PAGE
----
Two years after we began the Mission Discernment I took a risky step to resign from my law practice so that I could focus my gifts and talents in a new way- to found Well for the Journey- a nonprofit that encourages spiritual well being, connection, and community through innovative programs. Discernment is at the core of the way that the Well operates and the work has grown immensely. That bold step led to great personal joy and to serving thousands of people locally and globally now that the world is on Zoom. It would never have come to be without the encouragement and investment of community.
In 2020 the world has turned upside down. The pandemic, racial and civil unrest, and polarization reveal the urgent need for healing and love. This is our work as people of faith. God has entrusted us with lots of resources, gifts, talents but we are physically distanced with more shut downs looming. Participating in God’s creative work may look different than we think.
In his book, The Way of Love, Presiding Bishop Michael Curry says, “Our job is to do our job in God’s great movement of love in this world.” Further, “It is impossible to know, in the moment, how small acts of goodness will reverberate through time. [This] is empowering and it is frightening– Because it means that we are all capable of changing the world, and responsible for finding those opportunities to protect, feed, grow, and guide love.” (p.139)
What are you going to do with the resources that God has entrusted to you?
I want to encourage you to take some risks. Just like the Parable of the Talents - No risk, no reward. I’m not talking about taking risks with COVID. I’m talking about taking inner risks- risks that lead to vulnerability and growth. Inner risks that get us out of our comfort zones. To let go of certain mindsets, perspectives, and fears.
The work of love is risky. Such as forgiving someone who has offended you. Listening to someone with another viewpoint- leaning in out of curiosity rather than passing judgment and keeping your distance. It may be taking on a spiritual practice that opens you to possibility. Or offering kindness and tenderness when confronted with hostility.
Here is a concrete example of risky and messy love. Since summer, almost 20 people have been part of the Sacred Ground classes via Zoom here at our church. It’s a 10-part film-based program in which we explore race and racism in the context of our faith. Each one of us has our own reasons for participating. For me, my heart was cracked open by a combination of events in the spring: George Floyd’s horrific death and an intimate, intense conversation with two friends who are black men who, by all accounts, are wildly successful. They’ve made it. But they shared with me some of their personal experiences of how life is very different as a black person. I was horrified, heartbroken, and stirred up. Up until that point I had wanted to bury my head in the sand and let others do this work. Like the third servant in the parable.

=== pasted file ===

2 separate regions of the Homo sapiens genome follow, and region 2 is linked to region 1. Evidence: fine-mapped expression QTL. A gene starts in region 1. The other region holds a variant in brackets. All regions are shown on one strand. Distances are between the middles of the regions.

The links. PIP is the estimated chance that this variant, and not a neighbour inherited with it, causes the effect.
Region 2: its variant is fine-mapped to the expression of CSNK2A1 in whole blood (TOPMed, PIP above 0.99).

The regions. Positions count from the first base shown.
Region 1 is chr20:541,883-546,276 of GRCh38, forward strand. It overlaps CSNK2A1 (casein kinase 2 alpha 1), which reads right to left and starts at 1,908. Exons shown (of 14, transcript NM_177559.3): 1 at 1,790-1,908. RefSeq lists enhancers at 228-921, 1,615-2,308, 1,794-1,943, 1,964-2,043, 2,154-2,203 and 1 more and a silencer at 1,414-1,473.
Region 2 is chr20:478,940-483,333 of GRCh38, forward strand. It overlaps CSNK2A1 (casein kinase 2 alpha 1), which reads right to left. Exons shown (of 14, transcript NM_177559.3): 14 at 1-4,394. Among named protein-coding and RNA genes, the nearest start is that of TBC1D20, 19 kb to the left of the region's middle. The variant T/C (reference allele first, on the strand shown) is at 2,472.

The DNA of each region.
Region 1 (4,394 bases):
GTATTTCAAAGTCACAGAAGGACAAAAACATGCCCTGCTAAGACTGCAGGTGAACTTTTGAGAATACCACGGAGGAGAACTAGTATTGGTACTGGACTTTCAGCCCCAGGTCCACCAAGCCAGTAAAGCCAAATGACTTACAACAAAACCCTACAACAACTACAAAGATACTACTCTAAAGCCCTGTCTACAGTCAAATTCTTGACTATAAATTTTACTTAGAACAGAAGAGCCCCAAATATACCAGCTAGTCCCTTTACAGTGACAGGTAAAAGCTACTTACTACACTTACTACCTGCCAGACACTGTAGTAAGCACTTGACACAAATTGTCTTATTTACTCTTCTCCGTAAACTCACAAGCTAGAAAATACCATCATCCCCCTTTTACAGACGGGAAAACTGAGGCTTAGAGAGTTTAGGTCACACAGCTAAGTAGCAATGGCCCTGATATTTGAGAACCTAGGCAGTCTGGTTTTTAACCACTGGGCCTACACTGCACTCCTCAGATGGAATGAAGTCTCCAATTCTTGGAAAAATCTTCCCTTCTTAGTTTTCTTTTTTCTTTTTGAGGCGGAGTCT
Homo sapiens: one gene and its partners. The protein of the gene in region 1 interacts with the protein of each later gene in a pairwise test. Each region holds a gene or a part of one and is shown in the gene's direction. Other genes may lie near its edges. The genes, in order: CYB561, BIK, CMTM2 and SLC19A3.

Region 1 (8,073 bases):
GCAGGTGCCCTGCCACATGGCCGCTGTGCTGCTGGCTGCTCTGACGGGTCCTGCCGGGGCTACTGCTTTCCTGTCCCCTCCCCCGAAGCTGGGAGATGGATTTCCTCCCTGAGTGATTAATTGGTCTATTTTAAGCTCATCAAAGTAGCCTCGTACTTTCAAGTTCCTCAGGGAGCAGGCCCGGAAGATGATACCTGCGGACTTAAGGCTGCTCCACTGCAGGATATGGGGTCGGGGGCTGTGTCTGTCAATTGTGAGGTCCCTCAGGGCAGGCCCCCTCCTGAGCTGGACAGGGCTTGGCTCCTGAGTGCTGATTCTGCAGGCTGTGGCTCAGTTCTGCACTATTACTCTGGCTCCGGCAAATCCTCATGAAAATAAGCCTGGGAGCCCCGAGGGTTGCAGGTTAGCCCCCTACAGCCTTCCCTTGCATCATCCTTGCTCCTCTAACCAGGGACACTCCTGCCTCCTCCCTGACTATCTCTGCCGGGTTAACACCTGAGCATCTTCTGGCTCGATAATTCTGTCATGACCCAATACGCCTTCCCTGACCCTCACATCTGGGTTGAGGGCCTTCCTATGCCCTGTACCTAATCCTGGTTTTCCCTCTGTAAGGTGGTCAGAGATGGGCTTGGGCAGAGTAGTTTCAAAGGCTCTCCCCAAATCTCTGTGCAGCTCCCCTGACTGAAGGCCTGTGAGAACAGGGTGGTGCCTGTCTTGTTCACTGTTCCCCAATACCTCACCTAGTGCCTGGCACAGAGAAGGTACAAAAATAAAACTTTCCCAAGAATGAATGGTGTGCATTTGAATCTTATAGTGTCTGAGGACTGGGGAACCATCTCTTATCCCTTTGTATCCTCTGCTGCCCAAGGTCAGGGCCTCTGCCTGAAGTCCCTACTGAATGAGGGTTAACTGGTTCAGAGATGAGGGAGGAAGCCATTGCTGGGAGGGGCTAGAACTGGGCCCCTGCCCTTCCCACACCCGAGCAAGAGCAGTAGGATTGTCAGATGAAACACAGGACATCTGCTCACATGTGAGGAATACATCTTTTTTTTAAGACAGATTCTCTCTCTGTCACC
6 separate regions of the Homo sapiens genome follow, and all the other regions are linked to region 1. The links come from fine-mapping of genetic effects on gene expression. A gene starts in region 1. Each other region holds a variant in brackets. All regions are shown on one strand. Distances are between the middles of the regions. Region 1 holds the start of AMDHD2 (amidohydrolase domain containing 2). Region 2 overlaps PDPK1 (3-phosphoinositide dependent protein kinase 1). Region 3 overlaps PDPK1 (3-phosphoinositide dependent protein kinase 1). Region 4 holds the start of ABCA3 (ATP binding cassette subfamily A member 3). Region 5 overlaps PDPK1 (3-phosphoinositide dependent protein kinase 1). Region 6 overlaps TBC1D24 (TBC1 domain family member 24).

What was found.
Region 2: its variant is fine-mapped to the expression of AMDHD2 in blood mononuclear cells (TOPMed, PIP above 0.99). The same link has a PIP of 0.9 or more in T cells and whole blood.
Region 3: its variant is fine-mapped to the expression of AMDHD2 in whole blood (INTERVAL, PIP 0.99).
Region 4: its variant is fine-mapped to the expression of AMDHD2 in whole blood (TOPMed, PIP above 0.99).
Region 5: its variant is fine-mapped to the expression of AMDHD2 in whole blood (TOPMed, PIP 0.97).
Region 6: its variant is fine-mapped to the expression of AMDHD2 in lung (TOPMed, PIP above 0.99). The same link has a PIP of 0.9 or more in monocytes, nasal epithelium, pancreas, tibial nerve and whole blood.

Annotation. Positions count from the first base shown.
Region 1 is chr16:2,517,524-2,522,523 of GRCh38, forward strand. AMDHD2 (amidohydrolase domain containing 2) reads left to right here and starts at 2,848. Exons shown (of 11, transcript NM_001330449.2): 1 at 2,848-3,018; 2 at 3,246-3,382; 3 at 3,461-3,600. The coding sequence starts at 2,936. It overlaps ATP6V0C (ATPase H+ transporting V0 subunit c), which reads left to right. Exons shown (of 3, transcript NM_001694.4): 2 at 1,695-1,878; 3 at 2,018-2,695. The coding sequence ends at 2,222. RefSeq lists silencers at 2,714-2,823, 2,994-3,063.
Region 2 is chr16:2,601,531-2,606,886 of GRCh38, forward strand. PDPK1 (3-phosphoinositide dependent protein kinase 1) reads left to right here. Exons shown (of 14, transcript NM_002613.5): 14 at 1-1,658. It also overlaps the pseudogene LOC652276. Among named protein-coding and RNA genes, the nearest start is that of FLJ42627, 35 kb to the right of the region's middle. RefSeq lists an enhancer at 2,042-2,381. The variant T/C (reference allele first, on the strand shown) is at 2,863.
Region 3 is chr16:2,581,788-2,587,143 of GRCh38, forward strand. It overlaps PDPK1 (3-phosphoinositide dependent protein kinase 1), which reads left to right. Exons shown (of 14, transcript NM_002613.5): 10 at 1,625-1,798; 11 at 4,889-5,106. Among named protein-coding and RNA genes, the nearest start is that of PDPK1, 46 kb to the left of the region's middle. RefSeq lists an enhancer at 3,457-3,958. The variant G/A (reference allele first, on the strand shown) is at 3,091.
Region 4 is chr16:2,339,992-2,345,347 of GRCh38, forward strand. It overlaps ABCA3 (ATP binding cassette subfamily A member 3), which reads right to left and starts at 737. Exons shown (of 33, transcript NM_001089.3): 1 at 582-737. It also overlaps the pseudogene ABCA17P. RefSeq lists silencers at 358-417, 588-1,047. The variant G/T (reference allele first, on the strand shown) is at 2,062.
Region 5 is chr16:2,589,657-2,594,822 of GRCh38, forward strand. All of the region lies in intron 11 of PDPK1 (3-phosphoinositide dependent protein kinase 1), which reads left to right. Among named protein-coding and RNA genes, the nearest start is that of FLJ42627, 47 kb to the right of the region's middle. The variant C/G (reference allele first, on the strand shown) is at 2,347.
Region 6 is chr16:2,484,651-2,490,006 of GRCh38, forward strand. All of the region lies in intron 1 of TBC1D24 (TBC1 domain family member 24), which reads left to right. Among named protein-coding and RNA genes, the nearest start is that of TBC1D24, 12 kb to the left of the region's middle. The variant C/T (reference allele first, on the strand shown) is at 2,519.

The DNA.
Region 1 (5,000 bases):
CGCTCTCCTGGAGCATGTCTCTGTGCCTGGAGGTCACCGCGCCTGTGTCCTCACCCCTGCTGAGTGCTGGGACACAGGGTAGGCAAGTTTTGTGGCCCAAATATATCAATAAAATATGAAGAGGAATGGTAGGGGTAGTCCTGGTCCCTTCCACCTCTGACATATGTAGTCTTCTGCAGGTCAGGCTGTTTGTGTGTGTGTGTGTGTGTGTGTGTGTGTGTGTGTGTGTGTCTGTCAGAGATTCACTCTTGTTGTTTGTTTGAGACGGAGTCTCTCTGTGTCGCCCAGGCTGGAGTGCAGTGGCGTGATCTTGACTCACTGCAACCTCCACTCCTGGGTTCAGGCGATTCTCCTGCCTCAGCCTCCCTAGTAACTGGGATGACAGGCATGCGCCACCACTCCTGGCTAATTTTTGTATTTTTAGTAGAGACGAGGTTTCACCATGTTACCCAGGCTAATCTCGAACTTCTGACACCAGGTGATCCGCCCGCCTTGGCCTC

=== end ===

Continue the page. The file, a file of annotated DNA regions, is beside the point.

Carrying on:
But I can’t bury my head any longer. Our society is at a breaking point and I wonder what my role is in this time and place. This is another example of divine discontent- of being stirred up and moved to do something.
So I committed to a summer of listening, learning, and discerning. Since I’m experienced at leading groups, I volunteered to lead a Sacred Ground group. To take the very rich materials that has been created by the national Episcopal Church and help others and myself move through it. Perfect opportunity to listen, learn and discern.
Talk about risk. Exploring issues of race is hard work. It is humbling and uncomfortable. I wouldn’t choose to watch these documentaries on my own, but knowing that I am part of a group with others who are also wrestling with these issues gives me courage and hope. It’s been challenging to learn painful parts of history, and enlightening to hear new viewpoints, listen to others’ stories, and offer our collective prayers. Sacred Ground has been one of the most important programs I’ve ever been a part of. The people in our group are sacred companions who provide light and hope during this dark time. This is the work of faith- the kind of faith that calls us into the healing work of love.
I don’t know where we go with this, but I do know that God is leading us.
We’re all in this together.
In conclusion, friends- be generous and be brave with the unique gifts, talents, and resources that God has entrusted you with. You are a key part of the 8th day of creation. No risk, no reward. Be bold. There you will find joy. Let’s try to be bold together. Amen.